Exciting new features let you manage your UNIX and Linux systems alongside your Windows systems
Many enterprises today run a mix of Windows servers and desktops alongside UNIX and Linux systems, with different strategies for managing them. In most cases, the Windows systems are placed into forests and are centrally managed, but the UNIX and Linux systems might or might not be centrally managed. Rarely are Windows systems managed alongside UNIX and Linux systems. For enterprises that do want to manage Windows systems alongside UNIX and Linux systems, there have always been third-party solutions available, but these are often complicated to install and unwieldy to use. These third-party solutions can also be costly and require significant investment in training and staffing to use successfully.
Microsoft has recognized the need to manage UNIX and Linux systems alongside Windows systems, and has over the years provided a means to integrate the systems to provide centralized authentication, authorization, and auditing. With the release of System Center Operations Manager (SCOM) 2007 R2, Microsoft provides support for managing select UNIX and Linux systems through SCOM, as well as extending Audit Collection Services (ACS) to integrate UNIX and Linux event collection, processing, and storage with that for Windows systems. In this article, I describe how to configure and use these exciting new features to manage your UNIX and Linux systems alongside your Windows systems.
The ability to manage Windows, UNIX, and Linux systems together requires that you have SCOM 2007 R2 deployed in your organization. To integrate event log collection from your Windows systems with your UNIX and Linux systems, you'll also need to install ACS. In addition, only a subset of common UNIX and Linux systems are supported. The supported UNIX and Linux systems are AIX 5.3 and 6.1 (Power PC), HP-UX 11iv2 and 11iv3 (PA-RISC and IA64), Red Hat Enterprise Server 4 and 5 (x86 and x64), Solaris 8 and 9 (SPARC) and 10 (SPARC and x86 later than 120012-14), and SUSE Linux Enterprise Server 9 (x86), 10 SP1 and 11 (both x86 and x64). You'll also find that derivatives of enterprise versions of Linux—such as OpenSUSE—will work, but these are unsupported.
You'll need to install support for Web Services Management (WS-Man) 1.1 on the Windows servers that host your SCOM servers (which will manage the UNIX and Linux clients). On Windows Server 2008 R2, this is a feature called WinRM IIS Extension that you can add. You'll need to install IIS, too.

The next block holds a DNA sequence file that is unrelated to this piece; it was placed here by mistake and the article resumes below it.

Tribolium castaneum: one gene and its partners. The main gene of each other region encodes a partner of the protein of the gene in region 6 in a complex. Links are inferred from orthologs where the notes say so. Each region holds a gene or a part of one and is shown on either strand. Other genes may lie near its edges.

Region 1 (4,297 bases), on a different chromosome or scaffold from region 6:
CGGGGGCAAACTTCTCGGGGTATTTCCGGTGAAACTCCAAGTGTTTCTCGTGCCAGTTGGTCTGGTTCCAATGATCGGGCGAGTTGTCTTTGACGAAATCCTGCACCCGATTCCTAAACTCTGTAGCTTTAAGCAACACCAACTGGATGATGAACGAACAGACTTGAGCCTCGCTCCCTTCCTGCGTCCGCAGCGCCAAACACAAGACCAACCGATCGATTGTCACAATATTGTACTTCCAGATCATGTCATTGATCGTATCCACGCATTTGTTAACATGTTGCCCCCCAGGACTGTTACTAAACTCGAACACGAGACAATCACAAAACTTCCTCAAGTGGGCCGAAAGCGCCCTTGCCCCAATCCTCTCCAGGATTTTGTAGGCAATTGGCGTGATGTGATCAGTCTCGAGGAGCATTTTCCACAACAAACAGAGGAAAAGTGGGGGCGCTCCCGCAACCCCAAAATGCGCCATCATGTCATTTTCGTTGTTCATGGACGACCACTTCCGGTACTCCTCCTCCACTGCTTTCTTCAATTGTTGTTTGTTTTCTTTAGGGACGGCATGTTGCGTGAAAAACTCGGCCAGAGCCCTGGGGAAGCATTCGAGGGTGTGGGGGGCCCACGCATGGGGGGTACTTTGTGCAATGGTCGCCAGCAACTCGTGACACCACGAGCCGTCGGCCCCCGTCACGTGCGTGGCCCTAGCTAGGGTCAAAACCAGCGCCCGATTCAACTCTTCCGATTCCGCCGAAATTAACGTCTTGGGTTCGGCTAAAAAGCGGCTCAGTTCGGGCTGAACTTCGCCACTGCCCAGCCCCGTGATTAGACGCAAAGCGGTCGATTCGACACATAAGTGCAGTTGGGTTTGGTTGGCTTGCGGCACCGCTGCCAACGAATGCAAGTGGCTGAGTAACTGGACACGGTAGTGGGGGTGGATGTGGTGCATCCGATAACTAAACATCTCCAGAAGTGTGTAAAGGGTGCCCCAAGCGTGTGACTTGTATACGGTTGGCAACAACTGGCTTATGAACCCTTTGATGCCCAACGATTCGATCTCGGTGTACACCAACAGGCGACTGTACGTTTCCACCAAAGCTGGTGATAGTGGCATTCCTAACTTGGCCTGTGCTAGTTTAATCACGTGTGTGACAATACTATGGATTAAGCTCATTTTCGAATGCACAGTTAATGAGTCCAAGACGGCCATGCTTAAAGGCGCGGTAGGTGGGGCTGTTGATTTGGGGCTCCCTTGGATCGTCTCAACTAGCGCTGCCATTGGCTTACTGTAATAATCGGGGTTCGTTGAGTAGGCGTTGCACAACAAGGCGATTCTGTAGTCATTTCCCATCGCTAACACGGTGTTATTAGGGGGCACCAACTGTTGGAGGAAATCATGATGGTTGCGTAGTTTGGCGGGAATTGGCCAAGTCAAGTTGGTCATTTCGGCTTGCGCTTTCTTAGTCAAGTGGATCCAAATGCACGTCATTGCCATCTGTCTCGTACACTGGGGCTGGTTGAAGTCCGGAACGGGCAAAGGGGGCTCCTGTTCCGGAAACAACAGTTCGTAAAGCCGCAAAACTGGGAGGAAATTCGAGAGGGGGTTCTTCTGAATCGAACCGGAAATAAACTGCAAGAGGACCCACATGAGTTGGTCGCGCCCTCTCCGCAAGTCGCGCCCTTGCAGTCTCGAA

I recommend that you install the latest cumulative update for SCOM 2007 R2. You can find the latest update available at the Microsoft Download Center by searching for the keywords “SCOM cumulative update.” The cumulative updates address issues with the use of Server 2008 R2 and SQL Server 2008, and contain fixes that address many other problems. You'll need to apply the latest update to your SCOM 2007 R2 Root Management Server(s), any SCOM Gateway servers you might have, as well as every other SCOM server and all ACS Collectors. You'll also need to follow instructions for how to update the SQL Server databases that SCOM and ACS use.
You'll need to install the latest cumulative update for cross-platform support in SCOM 2007 R2. You can also find this update at the Microsoft Download Center by searching for the keywords “cross platform.” Unlike the cumulative update for SCOM 2007 R2 itself, there are separate downloads for a SCOM server and a SCOM Gateway server. You'll need to download the appropriate cross-platform cumulative updates and install them, beginning with your SCOM 2007 R2 Root RMS Server(s), then your Gateway Servers, and then every other SCOM server. Read the release notes carefully before applying the cross-platform cumulative update.
Finally, make sure you download the latest cross-platform management pack(s). Currently, there's an installer MSI file and five supporting documents for AIX, HP, RedHat, SUSE, and Solaris flavors of UNIX and Linux available at the Microsoft Download Center. (Use the search keywords “cross platform.”) Review the documents appropriate for the flavors of UNIX and Linux you intend to manage. The actual management packs are contained in the installer file. Double-click the installer file so that the management packs are extracted and written, by default, to a folder called SCOMCrossPlatformCU2MP, under C:\Program Files\System Center Management Packs. On 64-bit installations of Windows Server, the Program Files (x86) folder is used instead.